Matt Wieters. The Orioles catcher may never become "Joe Mauer with power" the way some people predicted when he first landed in the majors, but he will probably be a much better hitter than he was in 2013. Wieters hit .235/.287/.417 last season after two seasons of above-average performances at the plate (by wRC+). The 27-year-old posted his lowest walk rate since he was a rookie, but most of his issues came from his .247 batting average on balls in play. Wieters popped-up more and hit more fly balls that stayed in the park than normal, but there is no reason to believe those numbers won't be more in line with his career rates next year. Wieters is such a good defensive catcher that he'd survive as a solid role player with a below-average bat, but if his numbers return to their 2011-2012 range, he becomes the type of star player the Orioles need to compete in this brutal division.
Jeremy Hellickson. The 26-year-old Rays starter never had the strikeout or walk numbers to support the 2.95 ERA he posted in 2011 or the 3.10 ERA he put up in 2012, but his fielding independent numbers don't believe he deserved his 5.17 ERA from 2013 either. Hellickson actually made a step forward in his strikeout rate and his walk rate last season, but a huge jump in BABIP and bad luck with runners on base left those improvements in the shadow of that ugly ERA. A fly ball pitcher like Hellickson isn't likely to allow a .307 BABIP forever. Even with the hard-luck results of 2013 against him, he has still out-performed his FIP and xFIP in his 576 ⅓ career innings. He can certainly do that once again in 2014 and if he continues to refine his command, his next sub-4.00 ERA might even have the support of his FIP and xFIP numbers.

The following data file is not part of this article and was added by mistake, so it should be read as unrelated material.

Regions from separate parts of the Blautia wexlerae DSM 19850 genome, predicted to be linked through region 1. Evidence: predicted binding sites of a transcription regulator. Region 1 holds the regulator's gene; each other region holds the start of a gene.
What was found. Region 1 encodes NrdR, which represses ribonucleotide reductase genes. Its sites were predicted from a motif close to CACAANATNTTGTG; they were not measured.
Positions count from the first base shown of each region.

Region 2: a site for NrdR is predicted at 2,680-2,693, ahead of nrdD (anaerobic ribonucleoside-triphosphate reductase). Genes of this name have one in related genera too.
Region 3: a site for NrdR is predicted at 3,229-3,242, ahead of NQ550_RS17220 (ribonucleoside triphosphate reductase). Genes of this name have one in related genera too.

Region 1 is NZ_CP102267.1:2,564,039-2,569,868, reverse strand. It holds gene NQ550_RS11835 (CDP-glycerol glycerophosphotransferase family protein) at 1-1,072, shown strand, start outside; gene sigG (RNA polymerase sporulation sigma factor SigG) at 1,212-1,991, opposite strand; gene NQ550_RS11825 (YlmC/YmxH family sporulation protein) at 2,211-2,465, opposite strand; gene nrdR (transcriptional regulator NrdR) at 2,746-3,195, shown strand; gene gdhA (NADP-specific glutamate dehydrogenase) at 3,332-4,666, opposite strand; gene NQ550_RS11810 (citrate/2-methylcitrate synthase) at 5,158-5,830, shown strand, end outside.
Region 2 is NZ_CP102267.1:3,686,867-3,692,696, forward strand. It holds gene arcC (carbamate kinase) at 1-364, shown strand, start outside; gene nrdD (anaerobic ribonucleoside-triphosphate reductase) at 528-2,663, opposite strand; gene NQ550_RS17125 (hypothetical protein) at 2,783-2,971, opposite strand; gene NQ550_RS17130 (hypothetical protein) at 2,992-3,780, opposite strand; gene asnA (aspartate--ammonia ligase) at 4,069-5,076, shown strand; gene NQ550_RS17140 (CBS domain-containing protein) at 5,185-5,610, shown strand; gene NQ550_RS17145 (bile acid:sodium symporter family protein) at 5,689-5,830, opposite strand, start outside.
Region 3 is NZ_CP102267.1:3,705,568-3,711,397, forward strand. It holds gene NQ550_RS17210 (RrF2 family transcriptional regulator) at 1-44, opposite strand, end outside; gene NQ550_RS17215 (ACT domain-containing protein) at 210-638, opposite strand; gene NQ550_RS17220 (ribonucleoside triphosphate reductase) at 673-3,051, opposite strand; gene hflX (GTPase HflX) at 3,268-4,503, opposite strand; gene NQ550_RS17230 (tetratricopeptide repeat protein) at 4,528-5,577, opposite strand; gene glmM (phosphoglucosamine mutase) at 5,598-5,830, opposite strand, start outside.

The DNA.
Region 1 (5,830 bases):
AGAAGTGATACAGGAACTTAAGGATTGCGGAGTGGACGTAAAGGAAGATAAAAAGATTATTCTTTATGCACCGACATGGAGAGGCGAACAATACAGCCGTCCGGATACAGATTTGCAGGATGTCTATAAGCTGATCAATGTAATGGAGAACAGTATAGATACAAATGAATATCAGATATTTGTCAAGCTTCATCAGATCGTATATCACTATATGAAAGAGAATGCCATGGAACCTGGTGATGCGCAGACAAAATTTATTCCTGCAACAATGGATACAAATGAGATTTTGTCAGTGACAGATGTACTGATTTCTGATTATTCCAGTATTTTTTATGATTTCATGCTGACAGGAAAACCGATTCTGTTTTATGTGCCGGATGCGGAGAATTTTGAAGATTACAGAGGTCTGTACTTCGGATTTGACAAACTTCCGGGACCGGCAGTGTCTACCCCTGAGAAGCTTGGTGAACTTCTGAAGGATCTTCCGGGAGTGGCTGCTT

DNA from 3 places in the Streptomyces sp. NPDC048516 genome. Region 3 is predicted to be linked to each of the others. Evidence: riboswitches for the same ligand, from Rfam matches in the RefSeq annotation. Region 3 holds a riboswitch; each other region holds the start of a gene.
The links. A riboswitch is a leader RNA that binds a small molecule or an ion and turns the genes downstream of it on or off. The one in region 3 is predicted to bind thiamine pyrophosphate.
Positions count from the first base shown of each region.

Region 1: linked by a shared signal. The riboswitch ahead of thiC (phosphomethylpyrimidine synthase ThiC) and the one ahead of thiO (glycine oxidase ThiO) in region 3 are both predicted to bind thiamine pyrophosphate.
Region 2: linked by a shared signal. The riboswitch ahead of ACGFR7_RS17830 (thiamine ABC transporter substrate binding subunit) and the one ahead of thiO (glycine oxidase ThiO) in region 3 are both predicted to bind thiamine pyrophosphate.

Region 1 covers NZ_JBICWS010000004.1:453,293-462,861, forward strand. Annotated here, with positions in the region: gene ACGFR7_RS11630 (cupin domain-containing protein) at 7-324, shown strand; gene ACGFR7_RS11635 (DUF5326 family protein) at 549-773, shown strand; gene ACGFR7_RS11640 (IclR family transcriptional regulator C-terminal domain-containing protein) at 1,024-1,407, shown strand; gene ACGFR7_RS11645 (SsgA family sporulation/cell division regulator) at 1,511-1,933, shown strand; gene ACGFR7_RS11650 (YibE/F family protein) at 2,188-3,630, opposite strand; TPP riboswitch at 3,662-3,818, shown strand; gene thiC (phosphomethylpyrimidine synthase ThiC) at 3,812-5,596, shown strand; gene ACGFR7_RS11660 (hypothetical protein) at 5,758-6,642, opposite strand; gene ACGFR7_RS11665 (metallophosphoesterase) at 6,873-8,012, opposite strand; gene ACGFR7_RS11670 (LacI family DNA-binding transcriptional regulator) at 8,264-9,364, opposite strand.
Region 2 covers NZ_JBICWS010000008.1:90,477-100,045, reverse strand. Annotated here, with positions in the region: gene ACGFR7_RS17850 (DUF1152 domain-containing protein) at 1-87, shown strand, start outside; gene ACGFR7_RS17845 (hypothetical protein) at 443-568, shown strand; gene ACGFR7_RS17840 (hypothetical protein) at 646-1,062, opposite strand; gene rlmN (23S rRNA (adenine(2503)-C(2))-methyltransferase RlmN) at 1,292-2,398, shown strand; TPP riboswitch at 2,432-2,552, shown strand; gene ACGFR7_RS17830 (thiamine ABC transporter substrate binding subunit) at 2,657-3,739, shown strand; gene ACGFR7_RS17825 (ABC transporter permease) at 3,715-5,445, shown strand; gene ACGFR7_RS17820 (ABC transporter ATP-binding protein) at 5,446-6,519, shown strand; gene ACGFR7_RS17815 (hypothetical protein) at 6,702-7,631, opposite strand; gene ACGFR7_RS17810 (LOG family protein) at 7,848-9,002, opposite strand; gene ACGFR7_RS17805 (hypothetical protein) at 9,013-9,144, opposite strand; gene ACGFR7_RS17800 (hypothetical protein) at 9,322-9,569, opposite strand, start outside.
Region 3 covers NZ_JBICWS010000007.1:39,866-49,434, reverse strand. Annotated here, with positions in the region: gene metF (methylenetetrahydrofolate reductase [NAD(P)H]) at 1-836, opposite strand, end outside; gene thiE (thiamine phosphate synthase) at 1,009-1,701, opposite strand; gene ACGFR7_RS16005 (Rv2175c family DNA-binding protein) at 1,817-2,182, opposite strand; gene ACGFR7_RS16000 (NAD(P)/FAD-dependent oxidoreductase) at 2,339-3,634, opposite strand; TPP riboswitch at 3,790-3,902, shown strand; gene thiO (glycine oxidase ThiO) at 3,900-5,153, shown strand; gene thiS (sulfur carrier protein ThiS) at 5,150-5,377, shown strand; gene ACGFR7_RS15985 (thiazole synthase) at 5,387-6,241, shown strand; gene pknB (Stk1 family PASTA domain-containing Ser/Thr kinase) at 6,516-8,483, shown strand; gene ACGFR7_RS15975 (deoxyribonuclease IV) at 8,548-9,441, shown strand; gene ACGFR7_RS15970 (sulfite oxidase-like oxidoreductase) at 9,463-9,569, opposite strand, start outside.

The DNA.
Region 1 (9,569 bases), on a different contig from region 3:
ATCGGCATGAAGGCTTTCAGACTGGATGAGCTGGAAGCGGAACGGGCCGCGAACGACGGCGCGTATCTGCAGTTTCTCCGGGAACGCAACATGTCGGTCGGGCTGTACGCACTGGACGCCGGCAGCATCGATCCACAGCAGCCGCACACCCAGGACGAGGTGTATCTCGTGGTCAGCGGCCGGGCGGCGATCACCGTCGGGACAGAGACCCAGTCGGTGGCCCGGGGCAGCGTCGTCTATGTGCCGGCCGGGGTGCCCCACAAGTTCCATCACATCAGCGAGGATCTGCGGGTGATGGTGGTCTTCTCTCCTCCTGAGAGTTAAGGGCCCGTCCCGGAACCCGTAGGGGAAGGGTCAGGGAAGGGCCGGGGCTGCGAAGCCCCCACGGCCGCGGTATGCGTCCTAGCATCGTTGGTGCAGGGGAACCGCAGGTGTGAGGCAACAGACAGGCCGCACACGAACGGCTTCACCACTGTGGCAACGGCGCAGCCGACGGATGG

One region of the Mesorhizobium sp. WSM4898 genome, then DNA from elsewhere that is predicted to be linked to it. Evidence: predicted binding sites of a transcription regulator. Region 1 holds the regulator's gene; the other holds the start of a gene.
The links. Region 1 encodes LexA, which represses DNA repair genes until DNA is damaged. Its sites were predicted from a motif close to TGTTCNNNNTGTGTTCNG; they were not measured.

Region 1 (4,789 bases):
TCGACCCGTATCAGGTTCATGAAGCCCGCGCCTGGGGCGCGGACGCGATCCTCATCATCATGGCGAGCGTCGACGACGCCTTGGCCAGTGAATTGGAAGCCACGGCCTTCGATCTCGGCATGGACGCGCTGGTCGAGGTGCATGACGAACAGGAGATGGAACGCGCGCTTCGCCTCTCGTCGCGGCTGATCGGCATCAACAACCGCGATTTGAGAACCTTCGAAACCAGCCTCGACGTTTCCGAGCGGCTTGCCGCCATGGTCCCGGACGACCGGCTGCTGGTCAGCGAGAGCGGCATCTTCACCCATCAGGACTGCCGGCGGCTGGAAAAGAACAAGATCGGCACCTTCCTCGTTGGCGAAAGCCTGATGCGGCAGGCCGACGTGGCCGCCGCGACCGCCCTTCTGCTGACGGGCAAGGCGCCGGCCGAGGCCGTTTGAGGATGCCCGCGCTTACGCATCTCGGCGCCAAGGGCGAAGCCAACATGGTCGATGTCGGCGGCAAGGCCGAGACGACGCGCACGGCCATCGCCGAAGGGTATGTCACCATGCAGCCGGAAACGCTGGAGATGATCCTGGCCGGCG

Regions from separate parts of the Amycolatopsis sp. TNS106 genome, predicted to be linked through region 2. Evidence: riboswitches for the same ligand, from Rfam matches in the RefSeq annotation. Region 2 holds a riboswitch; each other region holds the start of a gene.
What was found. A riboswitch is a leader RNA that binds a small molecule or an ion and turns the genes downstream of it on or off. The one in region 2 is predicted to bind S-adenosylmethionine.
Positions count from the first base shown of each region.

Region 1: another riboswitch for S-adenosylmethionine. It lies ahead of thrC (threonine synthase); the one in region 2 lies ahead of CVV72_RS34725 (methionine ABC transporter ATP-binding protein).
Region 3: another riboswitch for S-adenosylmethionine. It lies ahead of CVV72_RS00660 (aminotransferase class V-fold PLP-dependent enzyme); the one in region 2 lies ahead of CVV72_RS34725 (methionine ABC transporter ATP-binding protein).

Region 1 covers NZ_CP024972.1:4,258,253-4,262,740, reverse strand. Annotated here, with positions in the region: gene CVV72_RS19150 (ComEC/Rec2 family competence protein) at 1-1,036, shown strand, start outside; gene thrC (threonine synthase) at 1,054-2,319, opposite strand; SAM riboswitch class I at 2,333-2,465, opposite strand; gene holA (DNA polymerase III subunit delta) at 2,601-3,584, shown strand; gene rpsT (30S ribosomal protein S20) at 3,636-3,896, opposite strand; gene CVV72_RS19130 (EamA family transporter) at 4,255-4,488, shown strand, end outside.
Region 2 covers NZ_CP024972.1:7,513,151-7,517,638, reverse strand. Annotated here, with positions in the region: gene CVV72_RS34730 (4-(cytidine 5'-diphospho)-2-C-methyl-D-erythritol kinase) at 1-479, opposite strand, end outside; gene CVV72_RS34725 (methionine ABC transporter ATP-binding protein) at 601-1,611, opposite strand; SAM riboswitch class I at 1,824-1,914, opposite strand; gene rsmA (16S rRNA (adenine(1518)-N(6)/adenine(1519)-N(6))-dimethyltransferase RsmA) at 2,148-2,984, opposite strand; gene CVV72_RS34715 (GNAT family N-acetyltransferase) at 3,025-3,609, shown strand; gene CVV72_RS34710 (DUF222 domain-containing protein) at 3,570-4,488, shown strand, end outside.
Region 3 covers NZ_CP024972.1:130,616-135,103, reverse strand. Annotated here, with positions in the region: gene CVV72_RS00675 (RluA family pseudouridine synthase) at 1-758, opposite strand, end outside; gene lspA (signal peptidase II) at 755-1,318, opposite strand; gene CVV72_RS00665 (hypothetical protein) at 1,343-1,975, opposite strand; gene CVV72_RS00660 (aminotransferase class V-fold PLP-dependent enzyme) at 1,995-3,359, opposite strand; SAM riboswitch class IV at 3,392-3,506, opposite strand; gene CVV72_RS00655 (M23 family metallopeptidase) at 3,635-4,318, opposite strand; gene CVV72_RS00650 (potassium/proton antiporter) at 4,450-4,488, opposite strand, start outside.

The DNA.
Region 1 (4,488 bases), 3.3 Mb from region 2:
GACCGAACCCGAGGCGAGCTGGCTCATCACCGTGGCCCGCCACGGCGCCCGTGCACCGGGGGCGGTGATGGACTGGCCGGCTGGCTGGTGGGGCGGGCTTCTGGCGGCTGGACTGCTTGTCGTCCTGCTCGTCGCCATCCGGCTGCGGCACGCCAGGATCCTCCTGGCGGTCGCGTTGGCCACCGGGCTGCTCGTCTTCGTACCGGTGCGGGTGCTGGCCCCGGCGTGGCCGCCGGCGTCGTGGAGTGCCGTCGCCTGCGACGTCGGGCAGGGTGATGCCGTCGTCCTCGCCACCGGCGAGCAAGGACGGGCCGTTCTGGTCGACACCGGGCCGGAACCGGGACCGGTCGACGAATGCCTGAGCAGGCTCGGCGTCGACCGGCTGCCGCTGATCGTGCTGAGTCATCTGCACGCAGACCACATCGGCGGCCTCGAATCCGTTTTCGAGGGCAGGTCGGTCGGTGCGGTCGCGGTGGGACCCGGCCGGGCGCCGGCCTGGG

Will Middlebrooks. Despite significant struggles in 2013, Middlebrooks appears to be the Red Sox starting third baseman at this point. The 25-year-old has legitimate right-handed home-run ability but his plate discipline and contact abilities remain a work in progress. Before injuries ended his 2012 season, he showed the kind of potential that had made him the Red Sox top prospect prior to the start of that season. He hit .288/.325/.509 with 15 home runs in 286 plate appearances in that first taste of the show. He was then slated to be the team's everyday third baseman in 2013, but his long swing and aggressive plate approach proved to be easy for major league pitchers to exploit and by late June he was headed back to Triple-A to with a .192/.228/.389 batting line. He returned in August and rebounded briefly before slumping again. Though strikeouts are certainly an issue for the young slugger, he has too much ability to drive the ball to be stuck hitting .263 on balls in play. Although he is certainly not patient at the plate, he doesn't chase out of the strike zone too much and he did improve his walk rate last season even as he struggled. The powerful youngster still has adjustments to make, but the Red Sox faith in him probably isn't completely unfounded and he should be a much better hitter in 2014.